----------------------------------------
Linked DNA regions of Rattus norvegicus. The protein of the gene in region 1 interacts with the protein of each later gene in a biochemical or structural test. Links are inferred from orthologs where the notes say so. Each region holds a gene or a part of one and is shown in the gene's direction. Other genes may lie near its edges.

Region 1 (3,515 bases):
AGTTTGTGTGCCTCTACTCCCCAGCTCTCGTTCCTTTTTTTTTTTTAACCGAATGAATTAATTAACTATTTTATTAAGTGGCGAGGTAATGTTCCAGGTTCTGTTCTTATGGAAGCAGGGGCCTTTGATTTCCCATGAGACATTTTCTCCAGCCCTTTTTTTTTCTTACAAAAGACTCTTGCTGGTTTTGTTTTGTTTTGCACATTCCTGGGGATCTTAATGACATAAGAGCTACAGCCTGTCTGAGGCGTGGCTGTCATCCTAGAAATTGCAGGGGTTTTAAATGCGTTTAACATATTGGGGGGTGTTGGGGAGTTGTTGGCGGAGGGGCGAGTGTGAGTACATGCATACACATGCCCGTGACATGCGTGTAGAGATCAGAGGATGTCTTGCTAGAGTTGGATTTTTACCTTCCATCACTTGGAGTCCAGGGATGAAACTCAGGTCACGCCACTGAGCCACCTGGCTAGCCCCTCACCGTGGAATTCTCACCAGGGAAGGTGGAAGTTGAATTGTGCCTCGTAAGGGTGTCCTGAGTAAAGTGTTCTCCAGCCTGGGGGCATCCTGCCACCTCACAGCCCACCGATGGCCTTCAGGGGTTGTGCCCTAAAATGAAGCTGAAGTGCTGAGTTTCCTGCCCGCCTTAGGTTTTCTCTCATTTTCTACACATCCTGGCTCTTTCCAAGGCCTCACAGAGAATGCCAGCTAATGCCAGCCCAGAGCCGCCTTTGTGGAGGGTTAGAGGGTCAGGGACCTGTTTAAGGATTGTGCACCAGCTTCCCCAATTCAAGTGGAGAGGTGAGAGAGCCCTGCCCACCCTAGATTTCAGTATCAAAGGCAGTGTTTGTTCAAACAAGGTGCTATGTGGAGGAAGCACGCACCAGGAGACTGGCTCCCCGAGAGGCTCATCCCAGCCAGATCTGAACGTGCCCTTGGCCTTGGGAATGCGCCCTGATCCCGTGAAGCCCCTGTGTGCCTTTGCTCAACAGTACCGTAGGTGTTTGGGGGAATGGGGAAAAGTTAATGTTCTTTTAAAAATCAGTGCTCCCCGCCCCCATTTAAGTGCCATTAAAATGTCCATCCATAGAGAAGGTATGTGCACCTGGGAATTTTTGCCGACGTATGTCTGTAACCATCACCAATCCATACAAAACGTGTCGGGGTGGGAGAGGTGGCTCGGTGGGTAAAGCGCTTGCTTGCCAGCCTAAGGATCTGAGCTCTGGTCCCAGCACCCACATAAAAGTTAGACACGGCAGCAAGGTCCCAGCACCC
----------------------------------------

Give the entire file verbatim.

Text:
Linked DNA regions of Rattus norvegicus. The protein of the gene in region 1 interacts with the protein of each later gene in a biochemical or structural test. Links are inferred from orthologs where the notes say so. Each region holds a gene or a part of one and is shown in the gene's direction. Other genes may lie near its edges.

Region 1 (3,515 bases):
AGTTTGTGTGCCTCTACTCCCCAGCTCTCGTTCCTTTTTTTTTTTTAACCGAATGAATTAATTAACTATTTTATTAAGTGGCGAGGTAATGTTCCAGGTTCTGTTCTTATGGAAGCAGGGGCCTTTGATTTCCCATGAGACATTTTCTCCAGCCCTTTTTTTTTCTTACAAAAGACTCTTGCTGGTTTTGTTTTGTTTTGCACATTCCTGGGGATCTTAATGACATAAGAGCTACAGCCTGTCTGAGGCGTGGCTGTCATCCTAGAAATTGCAGGGGTTTTAAATGCGTTTAACATATTGGGGGGTGTTGGGGAGTTGTTGGCGGAGGGGCGAGTGTGAGTACATGCATACACATGCCCGTGACATGCGTGTAGAGATCAGAGGATGTCTTGCTAGAGTTGGATTTTTACCTTCCATCACTTGGAGTCCAGGGATGAAACTCAGGTCACGCCACTGAGCCACCTGGCTAGCCCCTCACCGTGGAATTCTCACCAGGGAAGGTGGAAGTTGAATTGTGCCTCGTAAGGGTGTCCTGAGTAAAGTGTTCTCCAGCCTGGGGGCATCCTGCCACCTCACAGCCCACCGATGGCCTTCAGGGGTTGTGCCCTAAAATGAAGCTGAAGTGCTGAGTTTCCTGCCCGCCTTAGGTTTTCTCTCATTTTCTACACATCCTGGCTCTTTCCAAGGCCTCACAGAGAATGCCAGCTAATGCCAGCCCAGAGCCGCCTTTGTGGAGGGTTAGAGGGTCAGGGACCTGTTTAAGGATTGTGCACCAGCTTCCCCAATTCAAGTGGAGAGGTGAGAGAGCCCTGCCCACCCTAGATTTCAGTATCAAAGGCAGTGTTTGTTCAAACAAGGTGCTATGTGGAGGAAGCACGCACCAGGAGACTGGCTCCCCGAGAGGCTCATCCCAGCCAGATCTGAACGTGCCCTTGGCCTTGGGAATGCGCCCTGATCCCGTGAAGCCCCTGTGTGCCTTTGCTCAACAGTACCGTAGGTGTTTGGGGGAATGGGGAAAAGTTAATGTTCTTTTAAAAATCAGTGCTCCCCGCCCCCATTTAAGTGCCATTAAAATGTCCATCCATAGAGAAGGTATGTGCACCTGGGAATTTTTGCCGACGTATGTCTGTAACCATCACCAATCCATACAAAACGTGTCGGGGTGGGAGAGGTGGCTCGGTGGGTAAAGCGCTTGCTTGCCAGCCTAAGGATCTGAGCTCTGGTCCCAGCACCCACATAAAAGTTAGACACGGCAGCAAGGTCCCAGCACCC